I suspect that is too much truth even for the readers of this forum.
 

sonoman

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fascinating topic but I find it doubtful. ive also read things such as the Tsalagi (Cherokee) were Jew-ish which I also find doubtful. my GGGrandmother was Tsalagi, she had twelve children with a scottsman as the father. interesting tidbit. totem poles were not idols, they were the post-office.

I doubt it's too much, but claims like that require some serious substantiation, and a separate thread, for, directly, it has little to do with Cherokee architecture.
maybe 'heir-ians'?
 

GroundhogLfe

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I suspect that is too much truth even for the readers of this forum.
I doubt that at least not for all of us. I made a possible link for the root of that evolution in one of my posts yesterday. This could be a nice thread of it's own to elaborate these thoughts more. Just not to tie it up too tight with the topic so it can allow some flow of the mind as well for elaboration.

fascinating topic but I find it doubtful. ive also read things such as the Tsalagi (Cherokee) were Jew-ish which I also find doubtful. my GGGrandmother was Tsalagi, she had twelve children with a scottsman as the father. interesting tidbit. totem poles were not idols, they were the post-office.



maybe 'heir-ians'?
On one of my hypothesis both of these actually might make sense that if the Cherokee had some Germanic ancestry in them, they could've possibly made the claim for Rome AND "jewry". I elaborate that they would still not be the people who built those things in Europe for the most part. It's really on an abstract phase and I cannot establish any support for it yet, but it's lining up to be a logical possibility. I will elaborate that in the future times unless I can debunk it on my own.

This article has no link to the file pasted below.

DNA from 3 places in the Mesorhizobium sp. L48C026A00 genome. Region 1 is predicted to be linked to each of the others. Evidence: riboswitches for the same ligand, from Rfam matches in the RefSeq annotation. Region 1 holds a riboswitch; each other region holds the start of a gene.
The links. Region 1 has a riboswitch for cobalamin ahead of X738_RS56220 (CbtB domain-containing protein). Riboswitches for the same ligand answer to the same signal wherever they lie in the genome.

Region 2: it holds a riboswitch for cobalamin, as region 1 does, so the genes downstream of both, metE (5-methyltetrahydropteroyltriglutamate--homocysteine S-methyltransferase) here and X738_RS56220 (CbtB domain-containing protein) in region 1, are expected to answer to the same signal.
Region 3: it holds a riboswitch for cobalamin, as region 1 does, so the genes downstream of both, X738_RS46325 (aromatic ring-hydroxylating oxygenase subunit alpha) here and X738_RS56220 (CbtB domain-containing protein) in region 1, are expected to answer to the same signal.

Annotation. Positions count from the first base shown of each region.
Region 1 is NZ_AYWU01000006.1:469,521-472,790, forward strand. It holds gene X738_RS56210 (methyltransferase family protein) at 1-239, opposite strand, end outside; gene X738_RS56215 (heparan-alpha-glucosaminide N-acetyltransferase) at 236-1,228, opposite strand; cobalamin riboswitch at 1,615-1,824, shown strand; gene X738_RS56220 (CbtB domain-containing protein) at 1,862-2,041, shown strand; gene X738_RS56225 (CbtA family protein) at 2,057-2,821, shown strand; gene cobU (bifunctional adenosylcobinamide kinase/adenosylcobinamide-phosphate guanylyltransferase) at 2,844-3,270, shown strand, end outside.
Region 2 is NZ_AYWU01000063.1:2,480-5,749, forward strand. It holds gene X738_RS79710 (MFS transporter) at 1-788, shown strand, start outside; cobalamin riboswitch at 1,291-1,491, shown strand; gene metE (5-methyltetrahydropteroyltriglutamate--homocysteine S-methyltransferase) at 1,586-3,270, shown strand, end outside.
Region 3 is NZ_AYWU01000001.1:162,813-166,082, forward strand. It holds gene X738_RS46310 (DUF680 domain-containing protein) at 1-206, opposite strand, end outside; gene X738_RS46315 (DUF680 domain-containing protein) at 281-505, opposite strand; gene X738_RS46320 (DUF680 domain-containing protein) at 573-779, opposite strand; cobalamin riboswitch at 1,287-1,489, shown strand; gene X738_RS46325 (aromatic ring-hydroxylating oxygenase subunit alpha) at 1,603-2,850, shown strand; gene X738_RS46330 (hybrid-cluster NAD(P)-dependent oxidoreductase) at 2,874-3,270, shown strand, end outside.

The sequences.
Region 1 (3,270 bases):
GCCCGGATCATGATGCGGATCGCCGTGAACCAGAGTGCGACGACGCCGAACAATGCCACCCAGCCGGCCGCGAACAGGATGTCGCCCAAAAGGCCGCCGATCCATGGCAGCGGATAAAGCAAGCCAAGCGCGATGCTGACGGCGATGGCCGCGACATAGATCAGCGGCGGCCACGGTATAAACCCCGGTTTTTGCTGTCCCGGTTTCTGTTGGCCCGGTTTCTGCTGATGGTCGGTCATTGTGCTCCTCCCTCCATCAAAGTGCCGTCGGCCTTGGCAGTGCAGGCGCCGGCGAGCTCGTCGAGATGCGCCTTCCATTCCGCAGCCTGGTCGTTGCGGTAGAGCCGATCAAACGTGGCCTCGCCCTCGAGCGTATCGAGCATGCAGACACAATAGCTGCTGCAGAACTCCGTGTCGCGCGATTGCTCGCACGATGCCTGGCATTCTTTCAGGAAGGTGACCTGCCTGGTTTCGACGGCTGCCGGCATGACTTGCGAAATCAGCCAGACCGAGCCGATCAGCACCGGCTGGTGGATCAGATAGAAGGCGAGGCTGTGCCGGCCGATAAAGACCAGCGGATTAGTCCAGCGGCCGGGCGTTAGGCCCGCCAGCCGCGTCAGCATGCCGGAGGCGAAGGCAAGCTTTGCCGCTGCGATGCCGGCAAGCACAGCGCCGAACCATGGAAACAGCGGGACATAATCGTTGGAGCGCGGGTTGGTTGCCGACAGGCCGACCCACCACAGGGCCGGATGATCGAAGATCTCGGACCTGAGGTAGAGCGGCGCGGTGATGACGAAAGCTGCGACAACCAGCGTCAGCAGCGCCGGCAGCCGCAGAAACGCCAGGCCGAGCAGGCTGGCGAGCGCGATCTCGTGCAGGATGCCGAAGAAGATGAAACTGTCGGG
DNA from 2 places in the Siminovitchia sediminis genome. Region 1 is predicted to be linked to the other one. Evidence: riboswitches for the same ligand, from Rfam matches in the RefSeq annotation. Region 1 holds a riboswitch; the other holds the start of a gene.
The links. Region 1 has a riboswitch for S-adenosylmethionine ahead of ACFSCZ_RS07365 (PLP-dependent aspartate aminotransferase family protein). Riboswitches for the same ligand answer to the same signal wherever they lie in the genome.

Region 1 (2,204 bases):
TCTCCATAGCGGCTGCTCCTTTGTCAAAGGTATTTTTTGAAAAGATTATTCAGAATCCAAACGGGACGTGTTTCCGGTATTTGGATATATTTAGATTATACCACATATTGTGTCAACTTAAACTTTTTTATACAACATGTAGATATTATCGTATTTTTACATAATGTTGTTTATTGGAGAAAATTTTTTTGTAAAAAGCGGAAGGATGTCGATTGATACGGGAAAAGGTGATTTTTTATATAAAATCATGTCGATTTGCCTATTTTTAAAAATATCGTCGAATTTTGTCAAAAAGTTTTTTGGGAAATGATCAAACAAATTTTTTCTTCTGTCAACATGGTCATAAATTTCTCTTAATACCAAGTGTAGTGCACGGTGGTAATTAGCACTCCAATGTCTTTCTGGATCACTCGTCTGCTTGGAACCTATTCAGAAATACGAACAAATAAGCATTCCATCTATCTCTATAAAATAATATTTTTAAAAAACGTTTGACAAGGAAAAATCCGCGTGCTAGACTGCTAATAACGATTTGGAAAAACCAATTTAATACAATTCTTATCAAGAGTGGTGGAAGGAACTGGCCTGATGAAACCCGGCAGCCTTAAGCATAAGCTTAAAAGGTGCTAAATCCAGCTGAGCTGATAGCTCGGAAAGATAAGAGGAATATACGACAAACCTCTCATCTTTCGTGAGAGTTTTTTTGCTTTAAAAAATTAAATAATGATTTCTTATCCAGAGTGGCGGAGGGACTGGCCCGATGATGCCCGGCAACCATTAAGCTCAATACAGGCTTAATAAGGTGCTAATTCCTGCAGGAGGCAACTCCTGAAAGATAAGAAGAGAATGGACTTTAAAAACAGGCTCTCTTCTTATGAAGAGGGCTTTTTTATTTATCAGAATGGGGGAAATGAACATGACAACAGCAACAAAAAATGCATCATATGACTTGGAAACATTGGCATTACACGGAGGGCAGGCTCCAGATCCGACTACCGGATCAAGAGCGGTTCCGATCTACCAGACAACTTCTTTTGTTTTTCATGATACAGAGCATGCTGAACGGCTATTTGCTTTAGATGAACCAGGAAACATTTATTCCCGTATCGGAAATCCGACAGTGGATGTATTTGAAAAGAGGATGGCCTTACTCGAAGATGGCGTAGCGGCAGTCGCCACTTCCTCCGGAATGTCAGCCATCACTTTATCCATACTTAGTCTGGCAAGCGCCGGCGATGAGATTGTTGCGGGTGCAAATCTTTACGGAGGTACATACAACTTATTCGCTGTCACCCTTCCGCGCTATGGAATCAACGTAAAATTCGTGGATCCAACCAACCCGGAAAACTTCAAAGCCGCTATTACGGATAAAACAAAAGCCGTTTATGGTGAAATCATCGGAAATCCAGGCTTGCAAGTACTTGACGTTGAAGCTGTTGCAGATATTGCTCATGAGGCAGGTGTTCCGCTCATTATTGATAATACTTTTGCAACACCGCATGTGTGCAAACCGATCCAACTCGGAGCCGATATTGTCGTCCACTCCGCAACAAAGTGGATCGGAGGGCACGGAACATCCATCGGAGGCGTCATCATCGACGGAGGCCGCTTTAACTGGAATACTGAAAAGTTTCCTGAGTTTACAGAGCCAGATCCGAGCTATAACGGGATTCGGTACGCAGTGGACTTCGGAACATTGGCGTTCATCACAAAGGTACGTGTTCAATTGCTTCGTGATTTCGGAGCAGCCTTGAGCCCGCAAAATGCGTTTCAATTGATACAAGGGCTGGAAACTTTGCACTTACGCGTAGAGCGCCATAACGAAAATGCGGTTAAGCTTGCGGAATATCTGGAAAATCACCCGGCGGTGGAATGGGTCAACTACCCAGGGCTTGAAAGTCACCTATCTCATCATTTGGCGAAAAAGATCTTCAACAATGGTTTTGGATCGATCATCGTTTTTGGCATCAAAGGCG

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BStankman

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I suspect that is too much truth even for the readers of this forum.
That is a pretty bold statement to say about a community that has already accepted history is a lie.

5CivTribesPortraits.jpg

All of the Five Civilized Tribes lived in the Southeastern United States before the government forced their relocation under Indian Removal Act to other parts of the country, especially the future state of Oklahoma. This act, signed into law by President Andrew Jackson in May, 1830, required that all Native American tribes living east of the Mississippi River relocate to lands west of the river.
 

cthatruth18

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I doubt it's too much, but claims like that require some serious substantiation, and a separate thread, for, directly, it has little to do with Cherokee architecture.
I'll try to make a topic/post soon about information i've gathered. Basically from what I can gather, this planet has become a harvest planet for non-humans entities.


V (1983 miniseries) - Wikipedia
HELLENE and CHAOS: I used to not believe this stuff at first, but seeing so many cohencidences over the years I am really starting to believe it.

 
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Searching